Sister Elaine (Mary Patrick) Fraher, SSND, 90, professed in 1947, died December 19, 2016 at Good Counsel in Mankato. A native of Downing, WI, and a graduate of Good Counsel Academy, Mankato, she was engaged in music ministry throughout her SSND life: elementary music teacher, high school choral and orchestral director, parish organist and liturgist, and teacher of piano lessons. In the Winona diocese, she taught at Ss. Peter and Paul/Loyola High School in Mankato (1947-49) and Good Counsel Academy (1966-72) and was the organist/liturgist at St. Stanislaus in Winona (1989-90). An accomplished organist, she was a member of the committee that spearheaded the renovation of Good Counsel's Johnson & Son organ in 1993. She also teamed up with other SSND organists to present concerts at Good Counsel. Father Joseph A. Pitts, OMI, age 82, died in Belleville, IL, on December 20, 2016. The only child of his parents, he was born on February 22, 1934, in Chicago, IL, to Joseph and Veronica (Szymarek) Pitts, who preceded him in death. He is survived by cousins and friends. His Oblate education was at the Our Lady of the Ozarks Juniorate in Carthage, MO; Immaculate Heart of Mary
Zero Tolerance, Death Penalty, cont'd from pg. 2
cont'd from pg. 1
displaced. Pointing to a recent report from UNICEF, the Pope said that unless things change, there will by 167 million children living in “extreme poverty” by 2030, and that 69 million children under the age of five will die between 20162030 while 16 million children will not receive a basic education. Christian joy, he said, “does not arise on the fringes of reality, by ignoring it or acting as if it did not exist.” Rather, it is born from the call to “embrace and protect human life, especially that of the holy innocents of our own day.” Francis closed saying Christmas is a time that impels us to “protect life” and which challenges bishops in particular to “find new courage” in both acknowledging the reality that many children experience today, and to work to ensure that their dignity as God’s children “will not only be respected but, above all, defended.” “Let us not allow ourselves to be robbed of joy, but guard it and nourish its growth,” he said, praying they would go forward “with the paternal fidelity of Saint Joseph and guided by Mary, Mother of tender love, so that our own hearts may never grow hard.”
in the state constitution. However, the report said local elections showed support for prosecutor candidates who are less aggressive in pursuing the death penalty. According to the Death Penalty Information Center, factors contributing to the decline of executions included pharmaceutical industry measures to prevent states from using their drugs for use in executions and European Union regulations to prevent export of the drugs. A court order also directed the Food and Drug Administration to prevent the illegal importation of execution drugs.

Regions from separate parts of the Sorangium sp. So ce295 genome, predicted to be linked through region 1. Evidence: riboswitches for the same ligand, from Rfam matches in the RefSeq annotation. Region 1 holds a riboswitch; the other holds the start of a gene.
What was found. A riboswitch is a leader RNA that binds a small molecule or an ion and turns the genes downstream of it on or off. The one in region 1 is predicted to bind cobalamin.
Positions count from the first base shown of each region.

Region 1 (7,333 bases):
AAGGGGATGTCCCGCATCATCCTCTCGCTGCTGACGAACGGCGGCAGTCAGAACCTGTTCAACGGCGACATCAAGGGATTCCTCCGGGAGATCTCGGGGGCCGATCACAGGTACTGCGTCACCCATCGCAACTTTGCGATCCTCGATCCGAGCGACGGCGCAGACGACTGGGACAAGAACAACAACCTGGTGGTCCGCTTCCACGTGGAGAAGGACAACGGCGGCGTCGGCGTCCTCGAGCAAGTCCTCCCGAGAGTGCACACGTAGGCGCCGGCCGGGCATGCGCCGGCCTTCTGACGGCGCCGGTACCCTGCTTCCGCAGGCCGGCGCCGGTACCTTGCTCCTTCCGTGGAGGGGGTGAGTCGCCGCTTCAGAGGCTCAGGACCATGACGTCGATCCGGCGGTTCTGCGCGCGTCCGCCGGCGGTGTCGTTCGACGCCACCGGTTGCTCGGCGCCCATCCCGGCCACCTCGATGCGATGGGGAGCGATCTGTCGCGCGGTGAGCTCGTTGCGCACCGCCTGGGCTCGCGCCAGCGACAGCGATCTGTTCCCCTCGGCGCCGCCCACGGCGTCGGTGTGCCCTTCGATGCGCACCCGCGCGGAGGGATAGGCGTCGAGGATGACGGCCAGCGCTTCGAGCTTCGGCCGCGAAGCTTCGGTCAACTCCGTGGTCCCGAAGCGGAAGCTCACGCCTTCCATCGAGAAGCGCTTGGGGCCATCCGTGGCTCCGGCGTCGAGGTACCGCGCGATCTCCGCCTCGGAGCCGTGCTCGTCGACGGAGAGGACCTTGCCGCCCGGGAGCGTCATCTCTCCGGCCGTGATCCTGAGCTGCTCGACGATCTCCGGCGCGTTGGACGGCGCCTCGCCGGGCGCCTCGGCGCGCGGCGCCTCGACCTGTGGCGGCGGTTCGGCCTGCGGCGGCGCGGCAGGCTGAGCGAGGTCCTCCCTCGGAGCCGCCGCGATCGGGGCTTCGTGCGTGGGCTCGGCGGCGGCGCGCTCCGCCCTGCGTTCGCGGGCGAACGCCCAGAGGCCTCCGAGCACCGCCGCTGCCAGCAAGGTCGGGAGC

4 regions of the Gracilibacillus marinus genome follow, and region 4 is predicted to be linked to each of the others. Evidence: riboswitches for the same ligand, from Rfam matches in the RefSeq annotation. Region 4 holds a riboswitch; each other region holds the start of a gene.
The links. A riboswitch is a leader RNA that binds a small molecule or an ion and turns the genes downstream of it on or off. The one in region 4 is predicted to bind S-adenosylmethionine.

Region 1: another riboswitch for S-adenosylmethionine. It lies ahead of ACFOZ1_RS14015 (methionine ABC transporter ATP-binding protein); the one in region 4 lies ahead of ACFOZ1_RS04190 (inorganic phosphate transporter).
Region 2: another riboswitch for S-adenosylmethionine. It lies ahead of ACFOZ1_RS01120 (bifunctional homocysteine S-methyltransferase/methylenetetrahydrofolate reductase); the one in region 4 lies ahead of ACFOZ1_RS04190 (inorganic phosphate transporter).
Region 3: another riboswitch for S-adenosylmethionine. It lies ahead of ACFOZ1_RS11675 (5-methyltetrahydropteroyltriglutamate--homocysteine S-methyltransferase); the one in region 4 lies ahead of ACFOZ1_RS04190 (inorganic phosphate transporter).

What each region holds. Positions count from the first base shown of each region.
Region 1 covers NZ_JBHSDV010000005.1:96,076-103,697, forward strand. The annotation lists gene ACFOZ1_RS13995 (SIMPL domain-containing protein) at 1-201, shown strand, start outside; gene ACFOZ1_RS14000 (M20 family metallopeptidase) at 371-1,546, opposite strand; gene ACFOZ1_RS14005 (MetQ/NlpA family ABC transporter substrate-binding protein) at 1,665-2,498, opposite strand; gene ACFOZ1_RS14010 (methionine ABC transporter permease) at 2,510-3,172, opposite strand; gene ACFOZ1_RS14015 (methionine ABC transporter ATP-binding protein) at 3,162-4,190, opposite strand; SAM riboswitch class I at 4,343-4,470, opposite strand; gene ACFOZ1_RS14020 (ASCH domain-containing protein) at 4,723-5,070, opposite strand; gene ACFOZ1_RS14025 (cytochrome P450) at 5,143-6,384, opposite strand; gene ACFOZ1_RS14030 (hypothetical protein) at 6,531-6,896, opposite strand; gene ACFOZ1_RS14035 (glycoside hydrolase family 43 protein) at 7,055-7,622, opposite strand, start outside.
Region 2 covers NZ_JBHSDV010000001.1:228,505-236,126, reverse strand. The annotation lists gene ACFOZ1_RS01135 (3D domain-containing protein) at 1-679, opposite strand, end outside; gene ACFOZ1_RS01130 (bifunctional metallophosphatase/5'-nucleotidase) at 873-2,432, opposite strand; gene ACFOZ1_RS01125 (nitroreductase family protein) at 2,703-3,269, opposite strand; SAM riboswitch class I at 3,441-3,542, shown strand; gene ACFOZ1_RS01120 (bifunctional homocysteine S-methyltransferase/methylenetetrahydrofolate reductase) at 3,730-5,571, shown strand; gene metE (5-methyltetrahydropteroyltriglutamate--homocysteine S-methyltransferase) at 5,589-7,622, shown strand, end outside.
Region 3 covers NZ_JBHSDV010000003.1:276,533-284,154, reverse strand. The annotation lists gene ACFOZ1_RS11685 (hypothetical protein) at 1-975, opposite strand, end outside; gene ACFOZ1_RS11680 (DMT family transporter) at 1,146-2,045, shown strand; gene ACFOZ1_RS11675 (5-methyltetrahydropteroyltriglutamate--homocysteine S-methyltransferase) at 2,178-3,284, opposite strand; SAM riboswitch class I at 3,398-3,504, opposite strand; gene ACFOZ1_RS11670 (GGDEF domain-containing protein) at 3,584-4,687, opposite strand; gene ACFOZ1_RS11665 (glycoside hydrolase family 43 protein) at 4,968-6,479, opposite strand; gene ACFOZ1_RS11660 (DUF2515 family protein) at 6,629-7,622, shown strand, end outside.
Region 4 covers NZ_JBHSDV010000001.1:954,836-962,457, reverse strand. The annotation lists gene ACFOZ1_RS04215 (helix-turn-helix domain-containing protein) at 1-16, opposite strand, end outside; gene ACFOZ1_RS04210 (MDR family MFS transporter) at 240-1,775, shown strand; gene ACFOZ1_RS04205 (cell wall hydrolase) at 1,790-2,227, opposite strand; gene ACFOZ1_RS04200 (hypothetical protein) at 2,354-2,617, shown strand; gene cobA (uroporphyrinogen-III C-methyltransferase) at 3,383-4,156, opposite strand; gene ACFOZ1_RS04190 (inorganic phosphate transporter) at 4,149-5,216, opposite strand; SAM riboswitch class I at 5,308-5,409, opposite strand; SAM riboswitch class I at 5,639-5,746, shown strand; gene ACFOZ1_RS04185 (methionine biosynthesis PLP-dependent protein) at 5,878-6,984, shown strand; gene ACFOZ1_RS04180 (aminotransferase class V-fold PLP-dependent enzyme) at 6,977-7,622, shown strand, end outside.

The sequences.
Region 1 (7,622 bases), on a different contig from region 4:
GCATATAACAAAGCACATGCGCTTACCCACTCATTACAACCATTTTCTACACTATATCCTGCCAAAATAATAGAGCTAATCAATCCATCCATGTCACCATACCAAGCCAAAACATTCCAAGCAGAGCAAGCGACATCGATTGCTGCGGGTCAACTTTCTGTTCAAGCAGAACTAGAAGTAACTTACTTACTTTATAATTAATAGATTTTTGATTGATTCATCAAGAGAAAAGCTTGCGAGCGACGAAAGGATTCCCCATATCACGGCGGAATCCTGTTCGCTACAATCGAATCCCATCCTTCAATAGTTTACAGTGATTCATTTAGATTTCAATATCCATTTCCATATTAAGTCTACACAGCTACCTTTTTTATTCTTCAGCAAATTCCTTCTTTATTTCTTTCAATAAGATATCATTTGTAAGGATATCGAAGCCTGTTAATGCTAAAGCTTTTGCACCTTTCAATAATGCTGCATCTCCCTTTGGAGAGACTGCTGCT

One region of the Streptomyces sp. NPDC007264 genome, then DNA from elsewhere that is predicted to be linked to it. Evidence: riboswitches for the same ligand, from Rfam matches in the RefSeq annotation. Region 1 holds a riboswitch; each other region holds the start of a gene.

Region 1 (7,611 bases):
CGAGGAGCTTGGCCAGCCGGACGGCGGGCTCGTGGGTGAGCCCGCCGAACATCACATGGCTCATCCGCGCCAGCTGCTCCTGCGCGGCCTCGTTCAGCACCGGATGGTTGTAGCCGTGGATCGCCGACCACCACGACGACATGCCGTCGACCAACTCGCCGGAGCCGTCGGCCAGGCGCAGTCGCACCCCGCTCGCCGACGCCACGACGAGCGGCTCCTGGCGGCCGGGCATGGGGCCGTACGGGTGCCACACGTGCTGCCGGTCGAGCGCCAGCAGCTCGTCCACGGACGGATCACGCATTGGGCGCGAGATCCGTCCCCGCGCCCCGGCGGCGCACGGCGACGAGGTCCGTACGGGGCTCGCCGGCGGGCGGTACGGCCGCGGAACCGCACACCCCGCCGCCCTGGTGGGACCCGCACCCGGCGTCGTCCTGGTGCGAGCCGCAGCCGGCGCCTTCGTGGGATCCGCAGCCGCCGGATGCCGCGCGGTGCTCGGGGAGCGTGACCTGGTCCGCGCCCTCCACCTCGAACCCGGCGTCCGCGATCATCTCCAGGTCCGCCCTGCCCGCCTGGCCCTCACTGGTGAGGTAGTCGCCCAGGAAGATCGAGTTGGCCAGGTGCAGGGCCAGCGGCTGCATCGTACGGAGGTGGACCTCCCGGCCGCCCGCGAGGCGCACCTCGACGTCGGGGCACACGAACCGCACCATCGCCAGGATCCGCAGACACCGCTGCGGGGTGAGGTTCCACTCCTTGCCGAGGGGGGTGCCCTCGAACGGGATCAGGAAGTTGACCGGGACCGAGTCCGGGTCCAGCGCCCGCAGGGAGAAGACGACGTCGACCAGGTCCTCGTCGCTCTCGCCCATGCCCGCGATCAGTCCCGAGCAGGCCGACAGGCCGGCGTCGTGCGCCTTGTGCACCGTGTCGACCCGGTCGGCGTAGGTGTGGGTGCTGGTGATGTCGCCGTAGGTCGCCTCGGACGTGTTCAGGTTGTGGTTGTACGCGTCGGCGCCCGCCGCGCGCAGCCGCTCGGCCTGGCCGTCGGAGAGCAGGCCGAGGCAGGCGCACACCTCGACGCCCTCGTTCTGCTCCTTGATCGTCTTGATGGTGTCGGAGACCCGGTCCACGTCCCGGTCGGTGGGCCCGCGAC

January, 2017 w The Courier
[Editor's note:] In the Diocese of Winona, Father Gregory Leif has worked with women at the federal prison in Waseca for the past four years. He says, "When I first went in, I expected some of the TV, movie attitudes. I saw instead women who were fragile and wounded by the lives that they had endured. As Bishop Quinn stated at the Mass for the Feast of Our Lady of Guadalupe, 'These are the ones who are going to be at the gate of heaven, petitioning the Lord to welcome us.'" Fr. Leif goes on to say, "Rather than go into a discussion about why to defend these men and
Novitiate in Godfrey, IL; and Our Lady of the Snows Scholasticate in Pass Christian, MS. He received further education in counseling and spirituality at Loyola University, DePaul University, and St. Mary of the Lake in Mundelein, IL. He professed first vows as a Missionary Oblate of Mary Immaculate in 1954 and was ordained a priest on September 13, 1959. His ministry included teaching assignments at St. Thomas College in St. Paul and St. Benedict's High School in Chicago. He served as a pastor in International Falls and Richfield. He served on the Oblate vocation and formation staff at St. Henry's in Belleville, IL; in Omaha, NE; and Oblate House of Theology in Chicago. He coordinated youth retreats at LaSalle Manor Retreat Center in Plano, IL, and was Campus Minister at St. Scholastica High School in Chicago, St. Mary's College in Winona, and Harper/Northeastern University in Chicago. His latest assignments were the Ministry Team at King's House and the Shrine of Our Lady of the Snows in Belleville, IL, before retiring there at the apartment community, where he resided at the time of his death. Fr. Joe was a great lover of anything equine, following the tradition in his father's footsteps. He was very talented in acting and theatre from his earliest days in the Oblates. A registered clown, he used theatrical and mime skills to bring the messages of the scriptures to life in creative prayer for youth, campus ministry and vocations. In his ministry, he was known for his careful listening, thoughtful preaching and creative spontaneity. Many will remember Fr. Joe for his innate ability to connect deeply with individuals or groups. Memorials may be made to the Missionary Oblates of Mary Immaculate.